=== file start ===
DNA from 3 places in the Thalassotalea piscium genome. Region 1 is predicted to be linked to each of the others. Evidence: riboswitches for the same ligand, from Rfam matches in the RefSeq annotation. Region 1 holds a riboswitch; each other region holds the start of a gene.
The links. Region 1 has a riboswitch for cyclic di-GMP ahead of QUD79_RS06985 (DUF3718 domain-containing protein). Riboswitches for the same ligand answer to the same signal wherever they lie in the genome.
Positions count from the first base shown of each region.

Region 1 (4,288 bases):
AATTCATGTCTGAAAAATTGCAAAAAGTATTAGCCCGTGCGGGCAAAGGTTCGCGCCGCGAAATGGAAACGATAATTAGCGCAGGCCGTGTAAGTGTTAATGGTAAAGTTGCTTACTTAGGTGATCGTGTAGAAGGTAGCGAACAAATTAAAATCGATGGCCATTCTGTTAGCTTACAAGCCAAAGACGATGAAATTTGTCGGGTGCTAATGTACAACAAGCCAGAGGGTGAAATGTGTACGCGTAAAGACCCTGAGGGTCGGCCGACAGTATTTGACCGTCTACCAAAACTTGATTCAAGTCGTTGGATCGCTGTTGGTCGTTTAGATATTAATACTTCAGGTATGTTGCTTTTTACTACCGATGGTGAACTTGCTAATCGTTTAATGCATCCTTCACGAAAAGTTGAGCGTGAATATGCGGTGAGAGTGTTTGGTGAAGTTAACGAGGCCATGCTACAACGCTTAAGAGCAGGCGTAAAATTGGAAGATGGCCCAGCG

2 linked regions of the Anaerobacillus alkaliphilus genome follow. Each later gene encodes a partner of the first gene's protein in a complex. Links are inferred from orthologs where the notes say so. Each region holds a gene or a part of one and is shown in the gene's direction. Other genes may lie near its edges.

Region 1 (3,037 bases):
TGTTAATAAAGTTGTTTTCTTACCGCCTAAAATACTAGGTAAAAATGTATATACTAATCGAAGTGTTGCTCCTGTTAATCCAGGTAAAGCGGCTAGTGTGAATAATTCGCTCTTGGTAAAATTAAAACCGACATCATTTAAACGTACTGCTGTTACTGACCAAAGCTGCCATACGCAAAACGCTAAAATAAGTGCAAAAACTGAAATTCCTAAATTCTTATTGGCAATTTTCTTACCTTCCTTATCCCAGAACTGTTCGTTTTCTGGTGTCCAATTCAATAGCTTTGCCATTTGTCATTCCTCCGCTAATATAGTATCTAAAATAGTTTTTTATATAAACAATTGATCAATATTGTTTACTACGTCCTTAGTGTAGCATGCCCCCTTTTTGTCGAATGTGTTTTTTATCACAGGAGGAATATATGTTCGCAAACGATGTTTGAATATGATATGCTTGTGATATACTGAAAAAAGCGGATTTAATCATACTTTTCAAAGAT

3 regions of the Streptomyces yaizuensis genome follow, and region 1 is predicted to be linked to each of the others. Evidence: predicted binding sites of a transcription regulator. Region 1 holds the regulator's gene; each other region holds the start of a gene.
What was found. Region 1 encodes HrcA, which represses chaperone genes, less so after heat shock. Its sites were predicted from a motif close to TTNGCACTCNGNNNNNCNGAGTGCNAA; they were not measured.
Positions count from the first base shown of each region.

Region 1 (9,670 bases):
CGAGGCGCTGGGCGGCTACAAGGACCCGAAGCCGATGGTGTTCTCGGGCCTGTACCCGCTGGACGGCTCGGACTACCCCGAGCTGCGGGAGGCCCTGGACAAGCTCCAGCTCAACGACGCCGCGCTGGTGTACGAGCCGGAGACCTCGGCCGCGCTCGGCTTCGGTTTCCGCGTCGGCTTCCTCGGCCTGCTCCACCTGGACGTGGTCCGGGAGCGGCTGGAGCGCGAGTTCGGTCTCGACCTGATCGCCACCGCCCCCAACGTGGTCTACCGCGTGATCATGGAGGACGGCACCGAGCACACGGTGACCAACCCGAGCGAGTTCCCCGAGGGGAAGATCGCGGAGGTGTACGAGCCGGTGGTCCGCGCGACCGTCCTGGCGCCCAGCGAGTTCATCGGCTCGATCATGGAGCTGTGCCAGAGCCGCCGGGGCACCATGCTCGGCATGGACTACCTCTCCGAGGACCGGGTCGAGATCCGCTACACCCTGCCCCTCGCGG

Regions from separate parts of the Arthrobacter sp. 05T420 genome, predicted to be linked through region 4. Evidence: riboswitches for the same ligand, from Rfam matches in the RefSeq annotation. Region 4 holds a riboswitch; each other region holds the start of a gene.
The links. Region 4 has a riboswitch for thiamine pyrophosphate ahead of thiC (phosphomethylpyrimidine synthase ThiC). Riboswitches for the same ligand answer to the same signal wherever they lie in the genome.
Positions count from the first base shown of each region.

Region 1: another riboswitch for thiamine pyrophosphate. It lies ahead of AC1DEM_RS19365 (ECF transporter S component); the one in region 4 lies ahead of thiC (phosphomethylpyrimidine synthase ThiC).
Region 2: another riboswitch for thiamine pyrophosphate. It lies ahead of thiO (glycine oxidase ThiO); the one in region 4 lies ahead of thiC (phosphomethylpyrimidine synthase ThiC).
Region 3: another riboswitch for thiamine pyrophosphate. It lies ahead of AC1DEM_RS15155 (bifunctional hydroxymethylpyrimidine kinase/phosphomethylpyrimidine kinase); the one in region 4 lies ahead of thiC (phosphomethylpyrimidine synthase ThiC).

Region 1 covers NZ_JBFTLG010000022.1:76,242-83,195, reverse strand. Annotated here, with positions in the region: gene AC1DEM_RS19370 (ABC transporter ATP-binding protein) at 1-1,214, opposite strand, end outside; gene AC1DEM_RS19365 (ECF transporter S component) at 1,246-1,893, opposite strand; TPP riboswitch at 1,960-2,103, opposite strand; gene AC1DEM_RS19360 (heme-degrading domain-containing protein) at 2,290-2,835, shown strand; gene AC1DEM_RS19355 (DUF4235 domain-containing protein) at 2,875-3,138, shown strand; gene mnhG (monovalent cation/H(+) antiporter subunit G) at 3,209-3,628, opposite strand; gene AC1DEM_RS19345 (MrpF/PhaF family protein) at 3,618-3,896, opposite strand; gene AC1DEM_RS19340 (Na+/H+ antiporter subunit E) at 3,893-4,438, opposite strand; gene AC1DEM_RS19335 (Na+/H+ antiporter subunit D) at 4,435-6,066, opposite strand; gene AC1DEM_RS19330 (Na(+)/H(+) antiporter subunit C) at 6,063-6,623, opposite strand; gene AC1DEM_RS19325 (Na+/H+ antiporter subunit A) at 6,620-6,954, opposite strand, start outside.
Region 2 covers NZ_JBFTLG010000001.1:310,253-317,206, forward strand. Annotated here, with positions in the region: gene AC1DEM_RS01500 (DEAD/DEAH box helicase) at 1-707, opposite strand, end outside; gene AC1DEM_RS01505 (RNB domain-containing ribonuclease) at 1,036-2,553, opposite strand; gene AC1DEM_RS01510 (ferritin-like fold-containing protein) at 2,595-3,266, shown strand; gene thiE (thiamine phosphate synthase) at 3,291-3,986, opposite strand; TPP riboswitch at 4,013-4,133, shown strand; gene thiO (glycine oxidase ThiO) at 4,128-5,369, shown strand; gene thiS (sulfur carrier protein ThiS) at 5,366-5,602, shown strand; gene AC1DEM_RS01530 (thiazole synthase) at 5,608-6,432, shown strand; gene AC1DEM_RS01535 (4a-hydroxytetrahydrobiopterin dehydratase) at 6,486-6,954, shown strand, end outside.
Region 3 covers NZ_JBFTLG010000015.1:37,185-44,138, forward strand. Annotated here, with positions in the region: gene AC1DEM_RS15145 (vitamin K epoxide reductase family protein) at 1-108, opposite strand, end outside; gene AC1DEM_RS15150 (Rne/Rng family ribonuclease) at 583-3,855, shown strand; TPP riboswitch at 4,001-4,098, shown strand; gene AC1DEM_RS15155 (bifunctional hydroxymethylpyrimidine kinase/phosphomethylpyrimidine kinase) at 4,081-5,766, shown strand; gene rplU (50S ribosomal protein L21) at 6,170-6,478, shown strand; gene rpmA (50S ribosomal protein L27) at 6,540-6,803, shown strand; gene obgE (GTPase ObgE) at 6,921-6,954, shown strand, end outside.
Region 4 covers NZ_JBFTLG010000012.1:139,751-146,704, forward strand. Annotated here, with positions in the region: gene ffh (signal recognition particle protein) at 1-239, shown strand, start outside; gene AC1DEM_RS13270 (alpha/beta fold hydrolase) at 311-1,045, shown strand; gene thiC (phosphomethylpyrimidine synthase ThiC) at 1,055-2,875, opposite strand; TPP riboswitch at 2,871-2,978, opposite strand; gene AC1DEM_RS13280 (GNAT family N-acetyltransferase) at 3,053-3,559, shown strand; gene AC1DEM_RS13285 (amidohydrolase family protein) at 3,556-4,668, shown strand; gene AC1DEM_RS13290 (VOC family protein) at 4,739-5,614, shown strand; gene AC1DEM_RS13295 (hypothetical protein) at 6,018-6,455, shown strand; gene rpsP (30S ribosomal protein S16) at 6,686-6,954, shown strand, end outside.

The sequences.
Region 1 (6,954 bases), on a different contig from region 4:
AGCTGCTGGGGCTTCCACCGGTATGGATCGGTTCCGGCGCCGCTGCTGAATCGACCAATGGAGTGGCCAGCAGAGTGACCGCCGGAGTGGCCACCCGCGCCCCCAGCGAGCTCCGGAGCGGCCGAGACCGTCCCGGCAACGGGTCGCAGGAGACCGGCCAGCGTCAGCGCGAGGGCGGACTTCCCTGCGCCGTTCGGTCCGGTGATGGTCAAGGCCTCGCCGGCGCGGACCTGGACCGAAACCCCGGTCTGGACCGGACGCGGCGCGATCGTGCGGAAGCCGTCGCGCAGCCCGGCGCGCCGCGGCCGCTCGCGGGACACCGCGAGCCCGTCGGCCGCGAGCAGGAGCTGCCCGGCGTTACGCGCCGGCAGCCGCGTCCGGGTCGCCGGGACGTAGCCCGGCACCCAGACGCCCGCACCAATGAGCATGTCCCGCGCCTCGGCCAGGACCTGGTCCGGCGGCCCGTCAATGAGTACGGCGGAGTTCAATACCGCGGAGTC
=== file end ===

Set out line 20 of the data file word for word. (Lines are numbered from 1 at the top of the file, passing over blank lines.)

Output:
Region 1 covers NZ_JBFTLG010000022.1:76,242-83,195, reverse strand. Annotated here, with positions in the region: gene AC1DEM_RS19370 (ABC transporter ATP-binding protein) at 1-1,214, opposite strand, end outside; gene AC1DEM_RS19365 (ECF transporter S component) at 1,246-1,893, opposite strand; TPP riboswitch at 1,960-2,103, opposite strand; gene AC1DEM_RS19360 (heme-degrading domain-containing protein) at 2,290-2,835, shown strand; gene AC1DEM_RS19355 (DUF4235 domain-containing protein) at 2,875-3,138, shown strand; gene mnhG (monovalent cation/H(+) antiporter subunit G) at 3,209-3,628, opposite strand; gene AC1DEM_RS19345 (MrpF/PhaF family protein) at 3,618-3,896, opposite strand; gene AC1DEM_RS19340 (Na+/H+ antiporter subunit E) at 3,893-4,438, opposite strand; gene AC1DEM_RS19335 (Na+/H+ antiporter subunit D) at 4,435-6,066, opposite strand; gene AC1DEM_RS19330 (Na(+)/H(+) antiporter subunit C) at 6,063-6,623, opposite strand; gene AC1DEM_RS19325 (Na+/H+ antiporter subunit A) at 6,620-6,954, opposite strand, start outside.